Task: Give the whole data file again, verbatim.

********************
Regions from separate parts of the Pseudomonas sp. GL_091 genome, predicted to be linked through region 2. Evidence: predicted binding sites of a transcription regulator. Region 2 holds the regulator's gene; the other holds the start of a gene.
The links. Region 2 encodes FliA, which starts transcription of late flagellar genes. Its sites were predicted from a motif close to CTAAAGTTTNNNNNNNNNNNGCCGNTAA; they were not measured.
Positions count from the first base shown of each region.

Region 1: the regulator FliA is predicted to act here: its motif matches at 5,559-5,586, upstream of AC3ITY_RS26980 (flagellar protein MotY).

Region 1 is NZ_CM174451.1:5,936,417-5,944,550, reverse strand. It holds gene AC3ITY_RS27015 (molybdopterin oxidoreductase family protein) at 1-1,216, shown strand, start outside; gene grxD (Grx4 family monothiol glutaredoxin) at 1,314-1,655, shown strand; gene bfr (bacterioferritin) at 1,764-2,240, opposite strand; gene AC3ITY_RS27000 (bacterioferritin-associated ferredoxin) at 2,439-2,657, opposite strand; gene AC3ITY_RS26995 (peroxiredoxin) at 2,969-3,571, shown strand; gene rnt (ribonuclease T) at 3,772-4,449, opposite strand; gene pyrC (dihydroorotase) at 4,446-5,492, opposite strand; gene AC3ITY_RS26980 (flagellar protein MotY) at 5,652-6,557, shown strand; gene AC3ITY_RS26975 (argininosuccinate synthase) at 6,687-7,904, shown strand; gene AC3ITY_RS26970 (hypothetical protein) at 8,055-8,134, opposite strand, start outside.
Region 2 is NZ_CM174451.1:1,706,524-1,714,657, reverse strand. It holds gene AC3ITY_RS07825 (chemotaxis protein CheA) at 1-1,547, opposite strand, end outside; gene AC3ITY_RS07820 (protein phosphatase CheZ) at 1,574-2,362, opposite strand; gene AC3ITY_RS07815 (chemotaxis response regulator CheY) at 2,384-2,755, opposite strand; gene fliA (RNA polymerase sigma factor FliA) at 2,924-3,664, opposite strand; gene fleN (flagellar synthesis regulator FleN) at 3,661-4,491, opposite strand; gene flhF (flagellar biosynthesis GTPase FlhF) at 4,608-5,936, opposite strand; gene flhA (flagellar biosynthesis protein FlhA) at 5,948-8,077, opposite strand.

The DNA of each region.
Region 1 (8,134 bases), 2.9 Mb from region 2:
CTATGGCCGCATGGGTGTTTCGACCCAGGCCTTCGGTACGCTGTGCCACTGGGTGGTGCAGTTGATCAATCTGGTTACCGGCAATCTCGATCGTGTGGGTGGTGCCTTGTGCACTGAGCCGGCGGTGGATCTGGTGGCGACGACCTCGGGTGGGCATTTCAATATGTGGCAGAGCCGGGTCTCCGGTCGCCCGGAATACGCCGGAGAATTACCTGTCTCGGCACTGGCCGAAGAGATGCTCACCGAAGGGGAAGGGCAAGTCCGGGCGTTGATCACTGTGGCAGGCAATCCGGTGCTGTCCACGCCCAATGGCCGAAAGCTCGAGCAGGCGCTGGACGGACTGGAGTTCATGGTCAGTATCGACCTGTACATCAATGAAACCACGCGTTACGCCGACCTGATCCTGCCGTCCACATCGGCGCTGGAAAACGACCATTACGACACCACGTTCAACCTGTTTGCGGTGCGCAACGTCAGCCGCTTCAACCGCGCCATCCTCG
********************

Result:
Regions from separate parts of the Pseudomonas sp. GL_091 genome, predicted to be linked through region 2. Evidence: predicted binding sites of a transcription regulator. Region 2 holds the regulator's gene; the other holds the start of a gene.
The links. Region 2 encodes FliA, which starts transcription of late flagellar genes. Its sites were predicted from a motif close to CTAAAGTTTNNNNNNNNNNNGCCGNTAA; they were not measured.
Positions count from the first base shown of each region.

Region 1: the regulator FliA is predicted to act here: its motif matches at 5,559-5,586, upstream of AC3ITY_RS26980 (flagellar protein MotY).

Region 1 is NZ_CM174451.1:5,936,417-5,944,550, reverse strand. It holds gene AC3ITY_RS27015 (molybdopterin oxidoreductase family protein) at 1-1,216, shown strand, start outside; gene grxD (Grx4 family monothiol glutaredoxin) at 1,314-1,655, shown strand; gene bfr (bacterioferritin) at 1,764-2,240, opposite strand; gene AC3ITY_RS27000 (bacterioferritin-associated ferredoxin) at 2,439-2,657, opposite strand; gene AC3ITY_RS26995 (peroxiredoxin) at 2,969-3,571, shown strand; gene rnt (ribonuclease T) at 3,772-4,449, opposite strand; gene pyrC (dihydroorotase) at 4,446-5,492, opposite strand; gene AC3ITY_RS26980 (flagellar protein MotY) at 5,652-6,557, shown strand; gene AC3ITY_RS26975 (argininosuccinate synthase) at 6,687-7,904, shown strand; gene AC3ITY_RS26970 (hypothetical protein) at 8,055-8,134, opposite strand, start outside.
Region 2 is NZ_CM174451.1:1,706,524-1,714,657, reverse strand. It holds gene AC3ITY_RS07825 (chemotaxis protein CheA) at 1-1,547, opposite strand, end outside; gene AC3ITY_RS07820 (protein phosphatase CheZ) at 1,574-2,362, opposite strand; gene AC3ITY_RS07815 (chemotaxis response regulator CheY) at 2,384-2,755, opposite strand; gene fliA (RNA polymerase sigma factor FliA) at 2,924-3,664, opposite strand; gene fleN (flagellar synthesis regulator FleN) at 3,661-4,491, opposite strand; gene flhF (flagellar biosynthesis GTPase FlhF) at 4,608-5,936, opposite strand; gene flhA (flagellar biosynthesis protein FlhA) at 5,948-8,077, opposite strand.

The DNA of each region.
Region 1 (8,134 bases), 2.9 Mb from region 2:
CTATGGCCGCATGGGTGTTTCGACCCAGGCCTTCGGTACGCTGTGCCACTGGGTGGTGCAGTTGATCAATCTGGTTACCGGCAATCTCGATCGTGTGGGTGGTGCCTTGTGCACTGAGCCGGCGGTGGATCTGGTGGCGACGACCTCGGGTGGGCATTTCAATATGTGGCAGAGCCGGGTCTCCGGTCGCCCGGAATACGCCGGAGAATTACCTGTCTCGGCACTGGCCGAAGAGATGCTCACCGAAGGGGAAGGGCAAGTCCGGGCGTTGATCACTGTGGCAGGCAATCCGGTGCTGTCCACGCCCAATGGCCGAAAGCTCGAGCAGGCGCTGGACGGACTGGAGTTCATGGTCAGTATCGACCTGTACATCAATGAAACCACGCGTTACGCCGACCTGATCCTGCCGTCCACATCGGCGCTGGAAAACGACCATTACGACACCACGTTCAACCTGTTTGCGGTGCGCAACGTCAGCCGCTTCAACCGCGCCATCCTCG